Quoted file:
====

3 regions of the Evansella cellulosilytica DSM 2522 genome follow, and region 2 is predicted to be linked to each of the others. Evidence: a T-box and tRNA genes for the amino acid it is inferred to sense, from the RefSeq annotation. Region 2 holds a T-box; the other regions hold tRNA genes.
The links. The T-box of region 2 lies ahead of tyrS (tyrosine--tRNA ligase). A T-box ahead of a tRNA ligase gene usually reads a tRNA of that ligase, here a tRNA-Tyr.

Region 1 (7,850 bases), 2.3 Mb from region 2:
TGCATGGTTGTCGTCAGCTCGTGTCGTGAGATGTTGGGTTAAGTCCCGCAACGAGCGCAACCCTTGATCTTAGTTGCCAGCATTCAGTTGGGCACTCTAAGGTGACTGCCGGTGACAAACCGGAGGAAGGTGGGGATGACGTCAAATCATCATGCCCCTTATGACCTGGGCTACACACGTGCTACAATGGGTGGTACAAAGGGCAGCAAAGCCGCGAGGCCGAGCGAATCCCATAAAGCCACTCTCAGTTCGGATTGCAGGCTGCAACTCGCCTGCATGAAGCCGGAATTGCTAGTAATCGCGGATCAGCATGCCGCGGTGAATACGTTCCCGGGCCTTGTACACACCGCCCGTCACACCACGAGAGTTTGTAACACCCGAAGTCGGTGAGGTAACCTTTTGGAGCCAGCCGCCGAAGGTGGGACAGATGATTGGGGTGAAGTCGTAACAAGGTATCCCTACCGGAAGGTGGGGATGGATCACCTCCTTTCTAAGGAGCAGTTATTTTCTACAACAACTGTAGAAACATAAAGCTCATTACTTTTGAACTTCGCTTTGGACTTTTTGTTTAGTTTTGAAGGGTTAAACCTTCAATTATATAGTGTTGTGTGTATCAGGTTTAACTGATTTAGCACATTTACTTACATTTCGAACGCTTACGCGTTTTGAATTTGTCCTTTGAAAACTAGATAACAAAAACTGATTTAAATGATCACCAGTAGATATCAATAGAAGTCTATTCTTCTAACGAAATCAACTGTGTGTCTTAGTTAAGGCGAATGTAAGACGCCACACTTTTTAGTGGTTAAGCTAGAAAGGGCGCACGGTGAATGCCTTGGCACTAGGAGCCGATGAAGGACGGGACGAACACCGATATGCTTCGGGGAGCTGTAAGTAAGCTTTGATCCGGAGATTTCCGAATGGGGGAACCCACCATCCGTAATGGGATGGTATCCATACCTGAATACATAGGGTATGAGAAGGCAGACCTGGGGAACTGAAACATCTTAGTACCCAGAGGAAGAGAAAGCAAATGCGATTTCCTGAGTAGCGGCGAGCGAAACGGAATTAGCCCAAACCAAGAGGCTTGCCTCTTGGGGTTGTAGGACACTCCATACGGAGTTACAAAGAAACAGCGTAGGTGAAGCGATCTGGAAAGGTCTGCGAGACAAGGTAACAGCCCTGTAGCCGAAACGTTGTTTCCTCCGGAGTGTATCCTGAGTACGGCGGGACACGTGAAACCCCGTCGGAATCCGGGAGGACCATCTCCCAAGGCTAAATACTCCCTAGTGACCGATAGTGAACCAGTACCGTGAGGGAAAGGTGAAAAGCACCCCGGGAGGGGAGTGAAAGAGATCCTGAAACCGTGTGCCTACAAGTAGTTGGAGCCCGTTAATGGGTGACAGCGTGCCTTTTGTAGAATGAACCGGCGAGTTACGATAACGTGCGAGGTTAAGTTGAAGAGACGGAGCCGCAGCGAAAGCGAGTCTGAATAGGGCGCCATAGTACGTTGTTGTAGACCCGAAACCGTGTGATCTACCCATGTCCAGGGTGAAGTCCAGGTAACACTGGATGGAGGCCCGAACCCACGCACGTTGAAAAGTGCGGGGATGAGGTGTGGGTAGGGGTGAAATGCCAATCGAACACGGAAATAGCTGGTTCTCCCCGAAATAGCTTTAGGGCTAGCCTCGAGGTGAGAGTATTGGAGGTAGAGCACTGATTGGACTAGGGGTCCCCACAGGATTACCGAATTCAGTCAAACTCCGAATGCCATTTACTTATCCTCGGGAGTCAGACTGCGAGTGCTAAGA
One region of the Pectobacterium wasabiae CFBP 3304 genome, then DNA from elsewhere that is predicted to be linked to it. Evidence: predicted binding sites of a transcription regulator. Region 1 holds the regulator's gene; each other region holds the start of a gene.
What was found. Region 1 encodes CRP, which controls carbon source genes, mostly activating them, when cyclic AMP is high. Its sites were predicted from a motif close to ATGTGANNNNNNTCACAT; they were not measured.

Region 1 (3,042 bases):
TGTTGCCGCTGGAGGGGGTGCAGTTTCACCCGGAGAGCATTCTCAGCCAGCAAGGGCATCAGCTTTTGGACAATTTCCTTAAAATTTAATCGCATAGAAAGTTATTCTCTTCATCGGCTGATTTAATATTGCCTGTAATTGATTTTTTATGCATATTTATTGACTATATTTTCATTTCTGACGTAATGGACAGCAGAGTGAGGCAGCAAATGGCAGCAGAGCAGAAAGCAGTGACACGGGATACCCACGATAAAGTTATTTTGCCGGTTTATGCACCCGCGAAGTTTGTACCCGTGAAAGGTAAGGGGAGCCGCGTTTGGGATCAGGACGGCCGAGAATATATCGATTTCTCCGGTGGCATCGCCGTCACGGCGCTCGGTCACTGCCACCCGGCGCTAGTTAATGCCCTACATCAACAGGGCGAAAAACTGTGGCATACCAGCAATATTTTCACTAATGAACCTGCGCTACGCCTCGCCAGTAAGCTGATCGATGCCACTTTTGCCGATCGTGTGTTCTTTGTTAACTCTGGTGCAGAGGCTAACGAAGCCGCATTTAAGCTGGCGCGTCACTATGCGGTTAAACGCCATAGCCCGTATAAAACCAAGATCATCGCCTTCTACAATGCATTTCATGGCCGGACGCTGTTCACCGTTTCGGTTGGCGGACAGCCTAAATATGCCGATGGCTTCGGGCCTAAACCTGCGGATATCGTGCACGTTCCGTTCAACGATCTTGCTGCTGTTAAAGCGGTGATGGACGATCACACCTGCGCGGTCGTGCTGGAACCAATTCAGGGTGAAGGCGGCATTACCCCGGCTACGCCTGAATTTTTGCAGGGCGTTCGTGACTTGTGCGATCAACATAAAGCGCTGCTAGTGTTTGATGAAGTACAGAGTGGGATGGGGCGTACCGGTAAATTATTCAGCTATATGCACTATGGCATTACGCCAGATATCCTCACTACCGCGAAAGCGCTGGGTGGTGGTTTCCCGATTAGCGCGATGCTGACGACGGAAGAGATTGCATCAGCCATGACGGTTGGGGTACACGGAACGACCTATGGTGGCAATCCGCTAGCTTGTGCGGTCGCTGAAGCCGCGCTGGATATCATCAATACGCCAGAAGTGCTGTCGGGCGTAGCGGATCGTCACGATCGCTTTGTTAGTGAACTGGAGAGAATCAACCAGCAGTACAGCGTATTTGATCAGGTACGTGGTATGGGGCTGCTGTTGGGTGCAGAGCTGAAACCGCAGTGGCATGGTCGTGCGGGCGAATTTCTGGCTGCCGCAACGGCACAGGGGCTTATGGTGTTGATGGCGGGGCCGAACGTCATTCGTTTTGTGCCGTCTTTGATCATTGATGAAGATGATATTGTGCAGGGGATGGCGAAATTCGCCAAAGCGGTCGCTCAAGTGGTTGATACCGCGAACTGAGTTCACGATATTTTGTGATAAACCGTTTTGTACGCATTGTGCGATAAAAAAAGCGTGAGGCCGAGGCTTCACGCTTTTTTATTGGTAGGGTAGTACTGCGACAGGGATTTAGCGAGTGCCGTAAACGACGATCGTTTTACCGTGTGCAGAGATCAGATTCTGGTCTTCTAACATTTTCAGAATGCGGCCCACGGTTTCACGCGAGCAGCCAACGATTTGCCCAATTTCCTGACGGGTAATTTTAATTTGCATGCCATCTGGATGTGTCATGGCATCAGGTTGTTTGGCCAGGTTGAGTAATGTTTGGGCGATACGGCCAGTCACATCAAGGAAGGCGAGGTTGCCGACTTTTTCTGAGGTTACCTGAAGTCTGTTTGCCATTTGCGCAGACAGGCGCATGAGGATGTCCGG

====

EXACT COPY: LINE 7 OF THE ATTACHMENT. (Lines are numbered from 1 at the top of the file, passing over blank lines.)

Region 1 (3,042 bases):